Billboards aim to stop human trafficking

The fight against human trafficking will get a visible boost in the Valley for the next eight weeks with a campaign that seeks to raise awareness about the problem by placing dozens of billboards in the Phoenix metro area.

The 60 billboards are designed to take advantage of the notoriety of the upcoming Super Bow; by alerting the community that the crime exists, said Bradley Myles, CEO of Polaris, an anti-sex trafficking group that has partnered with the McCain Institute and Clear Channel Outdoors in the initiative.

The narrative that women and girls are being forced into commercial sex at the Super Bowl in unprecedented numbers has been debunked by researchers who have said there is no evidence that shows there is a significant rise in sex trafficking over what occurs any other day.

While human-trafficking can be found during the Super Bowl, it is a problem that is present 365 days of the year, Myles said.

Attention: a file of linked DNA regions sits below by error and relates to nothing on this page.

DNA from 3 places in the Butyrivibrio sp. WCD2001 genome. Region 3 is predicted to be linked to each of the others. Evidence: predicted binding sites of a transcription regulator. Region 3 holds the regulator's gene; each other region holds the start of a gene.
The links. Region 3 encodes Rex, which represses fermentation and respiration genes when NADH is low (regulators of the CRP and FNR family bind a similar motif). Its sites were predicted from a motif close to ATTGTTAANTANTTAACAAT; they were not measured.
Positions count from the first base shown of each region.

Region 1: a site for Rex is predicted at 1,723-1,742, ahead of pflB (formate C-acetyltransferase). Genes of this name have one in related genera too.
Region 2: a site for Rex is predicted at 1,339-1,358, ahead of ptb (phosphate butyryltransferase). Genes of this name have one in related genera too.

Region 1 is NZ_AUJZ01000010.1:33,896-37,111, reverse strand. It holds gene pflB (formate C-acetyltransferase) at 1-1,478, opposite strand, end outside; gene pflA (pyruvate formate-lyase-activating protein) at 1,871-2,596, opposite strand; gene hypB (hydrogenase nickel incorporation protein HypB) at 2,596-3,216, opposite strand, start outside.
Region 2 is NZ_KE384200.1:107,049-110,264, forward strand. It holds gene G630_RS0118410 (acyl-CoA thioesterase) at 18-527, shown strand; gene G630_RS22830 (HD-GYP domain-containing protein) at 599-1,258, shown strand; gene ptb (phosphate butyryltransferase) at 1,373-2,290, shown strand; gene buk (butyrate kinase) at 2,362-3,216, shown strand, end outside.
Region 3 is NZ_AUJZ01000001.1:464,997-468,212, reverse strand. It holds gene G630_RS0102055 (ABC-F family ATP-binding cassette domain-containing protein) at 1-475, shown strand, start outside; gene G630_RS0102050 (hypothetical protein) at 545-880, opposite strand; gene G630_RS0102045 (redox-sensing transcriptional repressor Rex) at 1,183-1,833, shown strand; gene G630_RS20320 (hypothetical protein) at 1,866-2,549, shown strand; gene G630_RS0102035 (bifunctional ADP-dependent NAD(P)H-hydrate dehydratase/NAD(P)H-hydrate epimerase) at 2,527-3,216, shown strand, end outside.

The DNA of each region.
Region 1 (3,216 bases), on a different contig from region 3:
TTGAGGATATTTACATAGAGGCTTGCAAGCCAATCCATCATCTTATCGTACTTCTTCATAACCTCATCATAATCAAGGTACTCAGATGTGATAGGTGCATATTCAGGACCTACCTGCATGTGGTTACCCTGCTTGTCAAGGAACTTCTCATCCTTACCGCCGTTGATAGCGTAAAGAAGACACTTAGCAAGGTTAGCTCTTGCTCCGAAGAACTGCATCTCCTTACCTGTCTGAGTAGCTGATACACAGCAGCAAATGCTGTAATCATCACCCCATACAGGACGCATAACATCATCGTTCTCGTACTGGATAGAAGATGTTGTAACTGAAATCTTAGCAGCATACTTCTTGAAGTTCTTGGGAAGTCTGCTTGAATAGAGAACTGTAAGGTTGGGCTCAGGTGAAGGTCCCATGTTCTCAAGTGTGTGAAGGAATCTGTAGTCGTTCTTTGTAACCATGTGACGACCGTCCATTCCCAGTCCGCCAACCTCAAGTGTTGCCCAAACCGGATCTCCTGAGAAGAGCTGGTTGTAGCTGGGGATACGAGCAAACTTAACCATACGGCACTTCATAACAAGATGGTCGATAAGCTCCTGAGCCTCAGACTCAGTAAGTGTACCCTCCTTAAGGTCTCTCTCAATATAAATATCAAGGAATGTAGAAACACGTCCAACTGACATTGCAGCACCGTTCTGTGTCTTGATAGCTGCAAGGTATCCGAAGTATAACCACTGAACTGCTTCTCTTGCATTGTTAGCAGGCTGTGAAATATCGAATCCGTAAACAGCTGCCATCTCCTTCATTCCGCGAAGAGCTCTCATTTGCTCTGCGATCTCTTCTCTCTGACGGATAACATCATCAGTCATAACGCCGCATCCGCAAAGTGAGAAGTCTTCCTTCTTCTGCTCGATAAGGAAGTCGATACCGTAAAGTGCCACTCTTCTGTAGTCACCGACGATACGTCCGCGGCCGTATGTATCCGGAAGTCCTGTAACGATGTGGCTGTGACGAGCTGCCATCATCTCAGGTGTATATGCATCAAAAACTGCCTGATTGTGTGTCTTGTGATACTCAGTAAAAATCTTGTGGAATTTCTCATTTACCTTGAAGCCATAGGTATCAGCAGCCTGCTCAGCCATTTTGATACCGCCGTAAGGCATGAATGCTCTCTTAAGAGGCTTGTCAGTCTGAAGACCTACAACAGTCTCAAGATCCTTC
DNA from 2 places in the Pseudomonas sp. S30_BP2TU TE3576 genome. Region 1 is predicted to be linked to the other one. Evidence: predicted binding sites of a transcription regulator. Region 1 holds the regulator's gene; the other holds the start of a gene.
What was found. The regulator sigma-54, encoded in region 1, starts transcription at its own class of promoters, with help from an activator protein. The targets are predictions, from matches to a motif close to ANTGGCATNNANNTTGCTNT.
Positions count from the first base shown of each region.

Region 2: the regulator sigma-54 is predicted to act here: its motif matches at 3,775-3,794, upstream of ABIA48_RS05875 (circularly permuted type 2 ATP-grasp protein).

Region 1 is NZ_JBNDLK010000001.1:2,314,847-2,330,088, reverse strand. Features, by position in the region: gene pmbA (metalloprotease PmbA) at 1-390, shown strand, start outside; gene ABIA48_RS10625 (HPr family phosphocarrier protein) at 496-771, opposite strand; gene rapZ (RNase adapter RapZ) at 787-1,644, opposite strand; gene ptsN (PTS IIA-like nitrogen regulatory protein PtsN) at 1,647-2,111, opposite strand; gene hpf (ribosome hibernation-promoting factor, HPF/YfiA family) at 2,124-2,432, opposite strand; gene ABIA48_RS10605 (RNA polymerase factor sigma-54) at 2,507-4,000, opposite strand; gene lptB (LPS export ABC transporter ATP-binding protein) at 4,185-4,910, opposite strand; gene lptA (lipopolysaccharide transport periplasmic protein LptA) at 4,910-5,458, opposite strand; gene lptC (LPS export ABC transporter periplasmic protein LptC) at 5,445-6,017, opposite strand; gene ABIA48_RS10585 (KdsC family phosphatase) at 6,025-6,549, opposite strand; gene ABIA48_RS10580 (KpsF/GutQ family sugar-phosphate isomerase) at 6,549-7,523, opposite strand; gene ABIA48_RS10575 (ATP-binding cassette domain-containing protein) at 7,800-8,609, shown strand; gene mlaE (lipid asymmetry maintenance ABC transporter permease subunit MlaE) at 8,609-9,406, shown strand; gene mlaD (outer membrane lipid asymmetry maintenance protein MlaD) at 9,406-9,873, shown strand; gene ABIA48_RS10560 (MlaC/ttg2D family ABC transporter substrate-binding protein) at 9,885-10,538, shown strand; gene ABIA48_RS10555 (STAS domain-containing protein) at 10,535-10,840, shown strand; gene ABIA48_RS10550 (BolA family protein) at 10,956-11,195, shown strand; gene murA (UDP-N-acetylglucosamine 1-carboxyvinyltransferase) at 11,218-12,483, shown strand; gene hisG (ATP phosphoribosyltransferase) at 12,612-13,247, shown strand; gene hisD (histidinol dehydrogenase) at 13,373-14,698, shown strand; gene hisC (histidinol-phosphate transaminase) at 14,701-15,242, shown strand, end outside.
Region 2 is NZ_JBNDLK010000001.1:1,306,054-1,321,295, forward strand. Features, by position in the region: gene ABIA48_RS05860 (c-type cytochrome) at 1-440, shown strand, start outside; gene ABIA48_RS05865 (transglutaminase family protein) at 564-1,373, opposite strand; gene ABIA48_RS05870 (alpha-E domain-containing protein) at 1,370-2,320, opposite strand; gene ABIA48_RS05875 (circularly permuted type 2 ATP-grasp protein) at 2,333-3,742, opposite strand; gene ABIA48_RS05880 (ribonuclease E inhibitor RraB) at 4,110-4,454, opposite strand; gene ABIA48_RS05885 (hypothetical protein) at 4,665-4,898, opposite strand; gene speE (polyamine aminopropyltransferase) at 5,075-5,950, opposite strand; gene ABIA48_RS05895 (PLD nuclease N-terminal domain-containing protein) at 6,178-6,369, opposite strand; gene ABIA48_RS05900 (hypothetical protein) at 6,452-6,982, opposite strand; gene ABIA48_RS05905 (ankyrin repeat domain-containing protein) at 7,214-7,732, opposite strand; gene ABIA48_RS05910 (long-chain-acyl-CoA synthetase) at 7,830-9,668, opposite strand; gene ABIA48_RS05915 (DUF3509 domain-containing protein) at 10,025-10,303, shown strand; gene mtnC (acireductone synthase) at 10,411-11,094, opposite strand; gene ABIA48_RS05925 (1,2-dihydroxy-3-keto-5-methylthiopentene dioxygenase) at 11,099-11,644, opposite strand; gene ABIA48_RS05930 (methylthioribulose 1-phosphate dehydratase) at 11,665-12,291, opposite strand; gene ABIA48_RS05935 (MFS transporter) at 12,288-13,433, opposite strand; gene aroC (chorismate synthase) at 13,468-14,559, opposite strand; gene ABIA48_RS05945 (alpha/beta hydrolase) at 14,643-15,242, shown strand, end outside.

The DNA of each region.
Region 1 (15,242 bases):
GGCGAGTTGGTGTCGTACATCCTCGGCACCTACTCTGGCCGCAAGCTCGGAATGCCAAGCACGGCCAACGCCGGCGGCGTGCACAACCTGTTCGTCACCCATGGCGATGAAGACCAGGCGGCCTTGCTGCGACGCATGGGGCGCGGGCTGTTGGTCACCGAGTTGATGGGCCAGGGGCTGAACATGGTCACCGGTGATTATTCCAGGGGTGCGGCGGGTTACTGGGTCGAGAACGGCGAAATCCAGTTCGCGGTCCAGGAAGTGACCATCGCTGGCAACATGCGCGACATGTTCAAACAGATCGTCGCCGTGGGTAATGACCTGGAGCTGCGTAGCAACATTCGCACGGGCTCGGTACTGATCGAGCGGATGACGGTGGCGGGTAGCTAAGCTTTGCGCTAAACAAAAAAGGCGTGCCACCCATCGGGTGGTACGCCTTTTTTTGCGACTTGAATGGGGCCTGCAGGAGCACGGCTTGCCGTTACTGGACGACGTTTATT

“This is an important campaign and an opportune moment to raise awareness of human trafficking in Arizona and beyond,” said Cindy McCain, co-chair of the Arizona Human Trafficking Council. “This is the continued work to combat this enormous problem and make a difference.”

“Fighting human trafficking is the responsibility of every single person,” he said.

Diane Veres, president of Clear Channel Outdoor, the group that has sponsored the electronic billboards displaying facts and statistics on human trafficking, said they are designed to reach the community at a large scale. The boards are aimed to urge victims to ask for help, as well as anyone who witnesses a the crime to report it, she said.

Carolyn Jones is among those who have regained her freedom after she said she was a sex-trafficking victim and said the billboard initiative is a smart way to provide knowledge on the issue and a lifeline for victims.

“We have a group in Phoenix that we didn’t have when I was 15 years old,” said Jones who now works for StreetLightUSA, a program that aims to eradicate child rape for profit. “We have places to go. We have people to fight for us.”

Source Credit: Yihyun Jeong, The Republic | azcentral.com2:39 p.m. MST January 7, 2015

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